Condo vs. House: Home-Buying Tips in an Impossible Real Estate Market Like LA

A budget around $650,000 is a fortune in most markets. But this is Southern California.

There may never be a better time than right now to buy a home in Southern California, financial experts say, citing interest rates that are set to approach historic lows, in addition to the slow of home prices, which aren't increasing as fast as years past.

Even so, for many in the region, the price of a single-family home is still out of reach. So is a condo a better option?

They both have give and take, as Michelle Chaplin is learning. 

She's a single mother, looking to buy a home in Los Angeles.

"It has been really challenging finding a property that fits all of my needs and my price point," Chaplin said.

Her budget is around $650,000 -- a fortune in most markets. But this is Southern California.

A home in Silver Lake she considered was priced at $599,000. It has one bedroom, one bathroom, and is under 600 square feet.

Yes, this is considered a house worth $600,000 in LA.

"It's leveling a little bit now but things are still -- prices are still going up," Mercedes Connor of Compass Realty said.

Connor said her clients are usually surprised by what their money gets them in a house, so some start considering condos.

"With condos you get amenities, you get security, you get to be in an area that maybe you couldn't afford to buy a house in, so they open up more options for people," she said.

Randy Responds

Randy Responds reports solve consumer problems — and have recovered millions for consumers across SoCal. Read up on scams to avoid and submit consumer complaints.

Warning: Before You Buy a Puppy Online, You Need to Hear This Woman's Story

This New Law Is Designed to End Gigantic Surprise Medical Bills

How condos compare to homes

For both, you'll have the same monthly mortgage, and the same property taxes. But the condo will cost you an extra $400 a month (depending on the complex) for something called HOA dues. Here's what HOA fees typically cover: Maintenance for the building, gardening, maintenance on the pool or the spa (if you have access to those), keeping the gym clean, and keeping the building clean.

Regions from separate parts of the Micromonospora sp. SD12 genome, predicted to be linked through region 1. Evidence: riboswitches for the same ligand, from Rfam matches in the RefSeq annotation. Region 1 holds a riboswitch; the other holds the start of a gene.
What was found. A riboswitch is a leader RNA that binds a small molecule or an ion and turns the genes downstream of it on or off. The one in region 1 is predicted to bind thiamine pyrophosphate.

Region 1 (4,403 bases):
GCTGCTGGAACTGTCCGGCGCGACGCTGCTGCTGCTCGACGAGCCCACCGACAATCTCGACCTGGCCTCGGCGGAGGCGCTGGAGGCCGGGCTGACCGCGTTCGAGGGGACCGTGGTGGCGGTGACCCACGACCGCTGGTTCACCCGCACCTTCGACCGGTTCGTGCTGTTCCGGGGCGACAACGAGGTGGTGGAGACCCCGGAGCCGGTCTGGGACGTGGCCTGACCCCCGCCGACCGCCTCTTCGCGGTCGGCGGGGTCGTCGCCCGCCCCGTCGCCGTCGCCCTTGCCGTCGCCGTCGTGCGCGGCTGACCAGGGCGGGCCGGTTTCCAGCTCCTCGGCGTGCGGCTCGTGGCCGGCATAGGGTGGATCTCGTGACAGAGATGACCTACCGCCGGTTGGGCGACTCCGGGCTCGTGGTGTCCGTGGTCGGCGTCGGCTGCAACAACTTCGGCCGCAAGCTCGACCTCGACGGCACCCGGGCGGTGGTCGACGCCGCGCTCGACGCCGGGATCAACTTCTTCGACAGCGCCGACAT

With a home purchase, there are no HOA dues.

But that means you're on the hook for everything.

"Let's say that the line to the sewer breaks. The HOA is going to repair that. It's part of their repair costs, whereas again if you're a homeowner and there's a crack in your sewer line, you need to pay for that," Connor said.

Another consideration; an FHA loan.

With an FHA loan, you don't necessarily have to come up with a huge 20% down payment.

"At this price point, you're under the loan limits for an FHA loan, so you can put 3.5% down and be able to get your foot in the door," Connor said.

Experts say while the house Chaplin looked at is a lot smaller than the condo, it likely to increase in value -- more so than a condo -- over time. Either way, she knows she has to act fast.

"I do love the house. I feel like it's going to be a competitive market to get it. It's at $599,000 so maybe if I were to go a little bit higher, kind of go to my max, I would be in the running," she said.

Another thing to remember: condo HOA fees are subject to change, and can even increase over time.

As for Chaplin, her story ends without a purchase. At the end of the day, the Studio City condo sold for $607,000, and the 600-square-foot home sold for way more, at $710,000.

She didn't choose either home, and her search for a spot in the challenging LA market continues.

Contact Us